Original features

April 30, 2009

Designed to meet the unique requirements of teams studying the behaviour of plants and social insects, the University of Sheffield's new Arthur Willis Building presented a number of unusual challenges.

The £4.4 million building, named after the late emeritus professor of botany, was recently handed over by Bond Bryan Architects.

Location was the first crucial issue in its design. The single-storey building and the large adjacent greenhouse, which forms part of the university's department of animal and plant sciences, are hidden away in a woodland area in central Sheffield, where a scheme is working to re-establish native species.

This also means they are built on difficult terrain - an old dam filled in with rubble from Second World War bomb sites, with an artesian well beneath it.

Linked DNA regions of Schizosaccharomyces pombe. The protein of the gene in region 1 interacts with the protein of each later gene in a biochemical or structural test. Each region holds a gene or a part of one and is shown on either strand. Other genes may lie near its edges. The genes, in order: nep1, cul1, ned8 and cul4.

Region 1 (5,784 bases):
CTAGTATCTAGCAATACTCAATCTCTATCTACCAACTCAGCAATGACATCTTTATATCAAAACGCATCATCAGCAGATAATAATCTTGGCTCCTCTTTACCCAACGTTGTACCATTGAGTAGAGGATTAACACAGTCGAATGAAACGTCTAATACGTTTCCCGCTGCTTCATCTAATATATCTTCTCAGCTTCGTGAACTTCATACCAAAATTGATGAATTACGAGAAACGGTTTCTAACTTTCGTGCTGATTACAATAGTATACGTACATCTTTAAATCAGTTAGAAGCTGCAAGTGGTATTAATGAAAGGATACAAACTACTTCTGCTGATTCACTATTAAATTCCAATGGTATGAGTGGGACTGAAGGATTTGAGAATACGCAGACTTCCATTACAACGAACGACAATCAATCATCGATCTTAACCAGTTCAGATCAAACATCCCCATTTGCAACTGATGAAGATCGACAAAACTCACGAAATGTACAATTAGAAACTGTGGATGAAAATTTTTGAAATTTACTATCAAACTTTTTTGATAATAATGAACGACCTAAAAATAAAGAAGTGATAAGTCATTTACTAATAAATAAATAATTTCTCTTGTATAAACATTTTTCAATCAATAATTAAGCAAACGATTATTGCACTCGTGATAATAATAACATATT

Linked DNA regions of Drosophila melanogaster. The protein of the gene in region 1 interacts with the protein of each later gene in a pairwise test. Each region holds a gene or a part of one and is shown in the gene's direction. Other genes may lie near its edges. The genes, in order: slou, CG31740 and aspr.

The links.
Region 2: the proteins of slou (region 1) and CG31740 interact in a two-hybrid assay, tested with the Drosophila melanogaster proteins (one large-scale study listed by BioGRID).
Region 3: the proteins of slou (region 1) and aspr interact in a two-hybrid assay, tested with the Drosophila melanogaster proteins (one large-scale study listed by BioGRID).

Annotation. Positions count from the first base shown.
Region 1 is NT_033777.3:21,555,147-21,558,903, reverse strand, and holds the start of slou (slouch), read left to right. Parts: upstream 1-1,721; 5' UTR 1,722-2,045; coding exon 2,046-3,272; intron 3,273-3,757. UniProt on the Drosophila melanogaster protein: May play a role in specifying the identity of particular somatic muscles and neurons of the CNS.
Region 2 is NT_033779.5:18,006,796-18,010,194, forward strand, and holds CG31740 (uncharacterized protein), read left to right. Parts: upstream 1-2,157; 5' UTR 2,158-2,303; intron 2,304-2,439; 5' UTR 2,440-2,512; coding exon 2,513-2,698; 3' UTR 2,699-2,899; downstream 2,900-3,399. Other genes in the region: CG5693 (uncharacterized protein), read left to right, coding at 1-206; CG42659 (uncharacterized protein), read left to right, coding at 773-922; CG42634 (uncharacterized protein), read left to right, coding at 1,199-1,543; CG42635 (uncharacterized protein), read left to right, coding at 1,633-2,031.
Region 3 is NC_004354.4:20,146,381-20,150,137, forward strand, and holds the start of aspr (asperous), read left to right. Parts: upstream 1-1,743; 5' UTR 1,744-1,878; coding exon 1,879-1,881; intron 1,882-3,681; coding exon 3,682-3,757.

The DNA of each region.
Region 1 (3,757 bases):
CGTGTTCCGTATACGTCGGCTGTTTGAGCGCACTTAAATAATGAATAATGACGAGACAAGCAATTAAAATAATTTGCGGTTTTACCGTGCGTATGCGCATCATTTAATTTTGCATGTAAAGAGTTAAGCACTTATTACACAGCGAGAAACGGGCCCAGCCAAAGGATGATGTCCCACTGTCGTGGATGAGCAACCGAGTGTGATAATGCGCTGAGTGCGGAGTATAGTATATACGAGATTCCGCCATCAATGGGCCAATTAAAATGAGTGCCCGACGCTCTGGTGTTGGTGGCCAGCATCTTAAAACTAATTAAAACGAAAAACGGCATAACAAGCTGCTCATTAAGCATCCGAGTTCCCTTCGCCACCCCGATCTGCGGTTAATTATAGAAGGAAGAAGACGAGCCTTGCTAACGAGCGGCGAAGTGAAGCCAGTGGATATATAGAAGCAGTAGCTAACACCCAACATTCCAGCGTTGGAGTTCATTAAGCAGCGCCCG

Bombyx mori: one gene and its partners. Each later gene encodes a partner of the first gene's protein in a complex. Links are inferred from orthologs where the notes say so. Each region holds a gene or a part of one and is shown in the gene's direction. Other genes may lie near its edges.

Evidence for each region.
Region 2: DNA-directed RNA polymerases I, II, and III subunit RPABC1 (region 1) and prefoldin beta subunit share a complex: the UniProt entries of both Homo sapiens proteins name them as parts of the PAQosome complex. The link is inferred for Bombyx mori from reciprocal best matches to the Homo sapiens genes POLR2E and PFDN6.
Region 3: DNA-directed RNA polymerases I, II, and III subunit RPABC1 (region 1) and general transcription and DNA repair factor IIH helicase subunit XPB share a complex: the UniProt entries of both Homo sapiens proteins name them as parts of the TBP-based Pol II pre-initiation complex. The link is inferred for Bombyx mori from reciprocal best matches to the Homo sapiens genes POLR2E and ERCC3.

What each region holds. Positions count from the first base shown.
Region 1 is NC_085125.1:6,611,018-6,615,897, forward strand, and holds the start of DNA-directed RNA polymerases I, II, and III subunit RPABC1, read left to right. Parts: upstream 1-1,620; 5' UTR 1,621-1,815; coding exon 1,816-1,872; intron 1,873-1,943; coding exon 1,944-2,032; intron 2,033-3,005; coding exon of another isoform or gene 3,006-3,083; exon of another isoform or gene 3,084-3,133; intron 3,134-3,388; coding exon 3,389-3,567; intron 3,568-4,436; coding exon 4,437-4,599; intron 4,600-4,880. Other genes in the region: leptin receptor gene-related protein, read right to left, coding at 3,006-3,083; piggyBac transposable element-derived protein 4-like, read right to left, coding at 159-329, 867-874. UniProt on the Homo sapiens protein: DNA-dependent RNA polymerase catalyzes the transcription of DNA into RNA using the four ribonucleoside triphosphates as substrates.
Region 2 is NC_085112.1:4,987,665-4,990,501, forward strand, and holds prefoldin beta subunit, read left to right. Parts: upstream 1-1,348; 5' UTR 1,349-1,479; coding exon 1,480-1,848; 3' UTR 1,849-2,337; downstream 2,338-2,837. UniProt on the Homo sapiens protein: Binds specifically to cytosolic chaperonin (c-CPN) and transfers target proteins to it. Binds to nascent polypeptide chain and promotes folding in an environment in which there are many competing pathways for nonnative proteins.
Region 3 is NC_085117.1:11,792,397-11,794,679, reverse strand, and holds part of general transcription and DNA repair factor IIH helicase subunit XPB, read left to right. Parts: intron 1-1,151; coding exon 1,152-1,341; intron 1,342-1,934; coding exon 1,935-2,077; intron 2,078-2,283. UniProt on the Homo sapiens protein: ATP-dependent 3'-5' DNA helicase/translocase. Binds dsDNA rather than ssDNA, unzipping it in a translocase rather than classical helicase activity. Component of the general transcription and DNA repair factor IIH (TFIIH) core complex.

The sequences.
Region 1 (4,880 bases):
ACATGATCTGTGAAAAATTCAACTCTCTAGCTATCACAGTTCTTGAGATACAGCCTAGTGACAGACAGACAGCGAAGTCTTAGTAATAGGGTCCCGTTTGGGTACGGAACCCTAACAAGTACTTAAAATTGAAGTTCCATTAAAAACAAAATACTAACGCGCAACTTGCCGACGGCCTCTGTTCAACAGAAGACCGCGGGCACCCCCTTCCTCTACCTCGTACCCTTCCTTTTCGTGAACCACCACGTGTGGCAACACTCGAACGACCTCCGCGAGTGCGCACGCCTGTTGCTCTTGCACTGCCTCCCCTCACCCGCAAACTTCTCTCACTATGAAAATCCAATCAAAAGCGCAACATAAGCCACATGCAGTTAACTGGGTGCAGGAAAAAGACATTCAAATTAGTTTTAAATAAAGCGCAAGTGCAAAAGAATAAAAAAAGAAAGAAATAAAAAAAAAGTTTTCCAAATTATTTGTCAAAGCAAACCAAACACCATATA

The research programme poses more constraints. Some rooms have to be kept at a constant temperature to accommodate ants from the Tropics and, while most buildings try to keep animals out, the bee flight room incorporates holes in the wall so that scientists can observe the insects making their journeys to and from the nearby hives.

Please send any suggestions for this architectural series to: matthew.reisz@tsleducation.com.

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